Consecrated to the Virgin Mary in 1483, the Vatican’s Sistine Chapel was created by Renaissance men: Sixtus IV and Julius II, popes who commissioned its artworks in the late 15th and early 16th centuries, and the artists Sandro Botticelli, Pietro Perugino, and, most famously, Michelangelo, who transformed the chapel into a glory to behold.
Michelangelo’s frescoes, painted in bright colors to be visible from the floor, took four years, tormenting the artist, who penned a poem complaining of his aching spine. Completing the ceiling in 1512, he returned 24 years later to paint the “Last Judgment” on the altar wall.
Here are a few more fun facts about this High Renaissance masterpiece:
Well plastered: Michelangelo’s ceiling has lost only one piece in 500 years. In 1797, an explosion from a nearby gunpowder depot caused a chunk of sky in “The Great Flood” to fall to the floor.
Naked Ambition: Michelangelo painted 20 muscular men, the ignudi, whose bare bodies scandalized Pope Adrian VI. He wanted them painted over. They weren’t.
Seers and Augurs: Bordering the chapel’s ceiling are 12 figures who prophesied the coming of Christ. The seven men are Old Testament prophets. The five women are pagan sibyls from ancient Greek and Roman mythology.
With a Little Support: Contrary to popular belief, Michelangelo did not paint his masterpiece flat on his back but was supported while leaning backward onto scaffolding he cleverly engineered.
Crowd Control: More than 350 figures are portrayed on the ceiling, including families with children and angels and demons, some of them wearing the faces of Michelangelo’s contemporaries.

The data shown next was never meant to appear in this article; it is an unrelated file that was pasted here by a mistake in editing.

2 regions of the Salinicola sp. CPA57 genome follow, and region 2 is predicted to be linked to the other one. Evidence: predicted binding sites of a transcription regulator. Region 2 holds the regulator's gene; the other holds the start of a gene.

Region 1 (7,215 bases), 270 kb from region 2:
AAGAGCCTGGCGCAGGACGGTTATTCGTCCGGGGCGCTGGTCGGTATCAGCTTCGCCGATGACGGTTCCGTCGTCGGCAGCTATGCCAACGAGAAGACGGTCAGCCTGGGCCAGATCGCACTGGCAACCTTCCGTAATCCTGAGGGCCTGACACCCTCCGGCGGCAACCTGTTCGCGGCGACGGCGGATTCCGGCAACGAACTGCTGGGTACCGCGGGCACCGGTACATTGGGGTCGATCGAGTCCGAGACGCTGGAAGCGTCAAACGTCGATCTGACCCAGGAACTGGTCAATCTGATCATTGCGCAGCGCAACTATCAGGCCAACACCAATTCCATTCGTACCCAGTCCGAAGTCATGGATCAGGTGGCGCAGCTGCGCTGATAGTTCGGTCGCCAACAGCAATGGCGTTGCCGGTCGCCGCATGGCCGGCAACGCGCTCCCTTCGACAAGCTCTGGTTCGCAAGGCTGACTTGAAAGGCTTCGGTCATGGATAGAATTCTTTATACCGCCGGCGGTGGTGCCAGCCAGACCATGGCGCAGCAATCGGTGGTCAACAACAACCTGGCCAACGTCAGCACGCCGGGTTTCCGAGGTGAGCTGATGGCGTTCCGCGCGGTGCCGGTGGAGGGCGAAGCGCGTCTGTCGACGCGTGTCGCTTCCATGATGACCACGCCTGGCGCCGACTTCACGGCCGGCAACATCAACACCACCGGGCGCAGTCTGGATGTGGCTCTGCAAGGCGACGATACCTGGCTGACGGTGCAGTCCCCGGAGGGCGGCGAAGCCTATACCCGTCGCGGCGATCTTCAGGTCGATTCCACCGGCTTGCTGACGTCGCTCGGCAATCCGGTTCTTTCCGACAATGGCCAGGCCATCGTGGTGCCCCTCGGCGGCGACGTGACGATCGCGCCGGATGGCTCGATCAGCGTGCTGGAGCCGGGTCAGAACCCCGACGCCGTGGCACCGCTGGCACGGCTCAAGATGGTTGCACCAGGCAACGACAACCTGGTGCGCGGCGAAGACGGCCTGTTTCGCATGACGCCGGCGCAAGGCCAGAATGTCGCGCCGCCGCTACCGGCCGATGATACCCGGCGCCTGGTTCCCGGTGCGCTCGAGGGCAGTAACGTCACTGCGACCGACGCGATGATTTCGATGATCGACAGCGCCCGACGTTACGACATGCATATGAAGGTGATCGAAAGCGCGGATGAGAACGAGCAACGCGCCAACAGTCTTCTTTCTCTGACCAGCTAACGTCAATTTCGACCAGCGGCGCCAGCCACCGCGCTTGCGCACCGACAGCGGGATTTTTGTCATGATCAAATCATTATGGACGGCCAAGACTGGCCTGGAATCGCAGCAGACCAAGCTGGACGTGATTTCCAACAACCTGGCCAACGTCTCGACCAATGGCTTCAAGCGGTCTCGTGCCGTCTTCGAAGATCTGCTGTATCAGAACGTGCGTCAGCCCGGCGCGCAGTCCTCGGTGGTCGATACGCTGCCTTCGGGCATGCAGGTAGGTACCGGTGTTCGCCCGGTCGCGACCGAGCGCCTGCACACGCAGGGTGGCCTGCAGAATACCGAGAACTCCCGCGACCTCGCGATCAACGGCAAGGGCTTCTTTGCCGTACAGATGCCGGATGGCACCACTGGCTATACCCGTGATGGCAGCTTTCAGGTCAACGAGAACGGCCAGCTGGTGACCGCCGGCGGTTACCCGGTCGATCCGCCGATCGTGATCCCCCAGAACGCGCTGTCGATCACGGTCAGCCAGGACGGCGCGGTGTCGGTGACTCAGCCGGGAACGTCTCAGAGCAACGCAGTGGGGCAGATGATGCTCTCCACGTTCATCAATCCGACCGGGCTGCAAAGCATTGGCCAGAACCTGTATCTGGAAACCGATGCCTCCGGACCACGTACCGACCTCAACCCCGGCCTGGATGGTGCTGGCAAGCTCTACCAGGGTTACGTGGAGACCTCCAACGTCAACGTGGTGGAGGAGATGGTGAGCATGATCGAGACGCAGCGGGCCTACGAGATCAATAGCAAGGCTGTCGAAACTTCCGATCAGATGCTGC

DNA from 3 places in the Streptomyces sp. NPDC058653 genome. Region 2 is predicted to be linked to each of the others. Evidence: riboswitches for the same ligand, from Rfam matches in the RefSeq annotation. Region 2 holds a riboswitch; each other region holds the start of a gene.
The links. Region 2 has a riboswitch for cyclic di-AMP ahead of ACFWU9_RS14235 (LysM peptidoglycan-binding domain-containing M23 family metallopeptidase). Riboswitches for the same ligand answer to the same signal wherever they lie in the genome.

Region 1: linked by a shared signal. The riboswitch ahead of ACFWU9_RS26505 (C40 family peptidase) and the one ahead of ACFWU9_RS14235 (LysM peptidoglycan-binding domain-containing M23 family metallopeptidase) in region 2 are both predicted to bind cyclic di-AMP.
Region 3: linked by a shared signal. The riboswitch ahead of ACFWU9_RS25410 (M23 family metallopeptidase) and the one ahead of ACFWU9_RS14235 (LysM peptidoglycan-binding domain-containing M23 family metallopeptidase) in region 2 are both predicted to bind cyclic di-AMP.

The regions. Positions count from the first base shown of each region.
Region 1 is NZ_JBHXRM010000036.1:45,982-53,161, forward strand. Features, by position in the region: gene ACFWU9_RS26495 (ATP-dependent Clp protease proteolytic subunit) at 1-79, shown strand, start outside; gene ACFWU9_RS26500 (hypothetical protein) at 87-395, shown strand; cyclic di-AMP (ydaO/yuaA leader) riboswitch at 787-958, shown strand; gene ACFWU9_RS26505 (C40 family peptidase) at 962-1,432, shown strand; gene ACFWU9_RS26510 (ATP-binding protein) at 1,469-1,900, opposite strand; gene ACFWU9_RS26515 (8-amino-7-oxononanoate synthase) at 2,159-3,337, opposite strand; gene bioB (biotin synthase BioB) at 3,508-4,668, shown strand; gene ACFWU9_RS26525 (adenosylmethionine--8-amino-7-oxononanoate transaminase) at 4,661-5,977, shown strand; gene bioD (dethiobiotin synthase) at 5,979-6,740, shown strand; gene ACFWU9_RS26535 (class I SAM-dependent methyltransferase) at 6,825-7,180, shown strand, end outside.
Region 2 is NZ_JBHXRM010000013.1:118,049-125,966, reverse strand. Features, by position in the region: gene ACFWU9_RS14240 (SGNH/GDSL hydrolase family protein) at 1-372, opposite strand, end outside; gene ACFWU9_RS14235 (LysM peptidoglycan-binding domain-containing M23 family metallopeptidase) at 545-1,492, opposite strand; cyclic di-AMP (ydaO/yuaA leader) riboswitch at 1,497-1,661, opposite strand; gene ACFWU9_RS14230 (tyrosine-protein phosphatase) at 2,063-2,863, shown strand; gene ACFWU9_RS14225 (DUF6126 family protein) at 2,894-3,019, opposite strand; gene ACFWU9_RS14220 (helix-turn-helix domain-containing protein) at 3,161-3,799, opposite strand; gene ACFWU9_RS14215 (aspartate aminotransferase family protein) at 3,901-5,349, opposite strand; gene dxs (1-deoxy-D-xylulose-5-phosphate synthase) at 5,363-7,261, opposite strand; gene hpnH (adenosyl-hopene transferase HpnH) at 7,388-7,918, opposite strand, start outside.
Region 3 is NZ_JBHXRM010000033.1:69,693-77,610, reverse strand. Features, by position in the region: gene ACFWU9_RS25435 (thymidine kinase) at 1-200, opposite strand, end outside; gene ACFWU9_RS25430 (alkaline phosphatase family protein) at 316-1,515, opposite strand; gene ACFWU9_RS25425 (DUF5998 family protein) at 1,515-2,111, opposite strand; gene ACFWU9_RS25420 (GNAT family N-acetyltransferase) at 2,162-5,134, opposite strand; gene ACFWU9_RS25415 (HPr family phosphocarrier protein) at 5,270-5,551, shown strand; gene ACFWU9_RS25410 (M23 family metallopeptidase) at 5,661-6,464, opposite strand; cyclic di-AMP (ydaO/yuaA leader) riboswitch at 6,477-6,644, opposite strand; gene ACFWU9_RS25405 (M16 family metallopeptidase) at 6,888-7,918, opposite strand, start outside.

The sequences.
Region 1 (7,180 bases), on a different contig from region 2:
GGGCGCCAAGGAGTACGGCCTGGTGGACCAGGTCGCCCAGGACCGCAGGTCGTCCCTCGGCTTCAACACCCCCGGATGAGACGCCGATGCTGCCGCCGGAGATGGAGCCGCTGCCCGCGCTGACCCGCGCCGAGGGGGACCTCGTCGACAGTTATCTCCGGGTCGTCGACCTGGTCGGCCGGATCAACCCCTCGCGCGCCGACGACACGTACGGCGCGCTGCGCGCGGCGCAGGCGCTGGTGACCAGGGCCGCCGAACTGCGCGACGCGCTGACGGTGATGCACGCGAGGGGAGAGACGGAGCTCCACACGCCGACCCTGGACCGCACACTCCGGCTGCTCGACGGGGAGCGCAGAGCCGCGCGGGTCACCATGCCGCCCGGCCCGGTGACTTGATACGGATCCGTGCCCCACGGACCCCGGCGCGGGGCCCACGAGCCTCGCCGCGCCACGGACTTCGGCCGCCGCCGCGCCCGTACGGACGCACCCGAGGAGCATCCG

God Heads: Michelangelo painted the Deity’s face five times on the ceiling. In the “Last Judgment,” he painted a beardless Christ who looks like the Greek god Apollo.
Behind the Pigment: After Michelangelo died, the Vatican ordered loincloths painted over the genitalia of the “Last Judgment” characters. During the 20th-century restoration, many were stripped away, revealing that one of the figures was actually a woman.
Revenge of the Artist: When Vatican functionary Biagio da Cesena complained of the nakedness in the “Last Judgment,” Michelangelo painted Cesena as a demigod of the underworld, with donkey ears and a snake biting him in the crotch.
Pope Smoke: When smoke goes up the chapel chimney to signal the selection of the Holy Father, what makes it white? A likely suspect: potassium chlorate, which flames fast, lofting fumo bianco skyward.
This article was written by Andrew Nelson for the August/September issue of National Geographic Traveler magazine.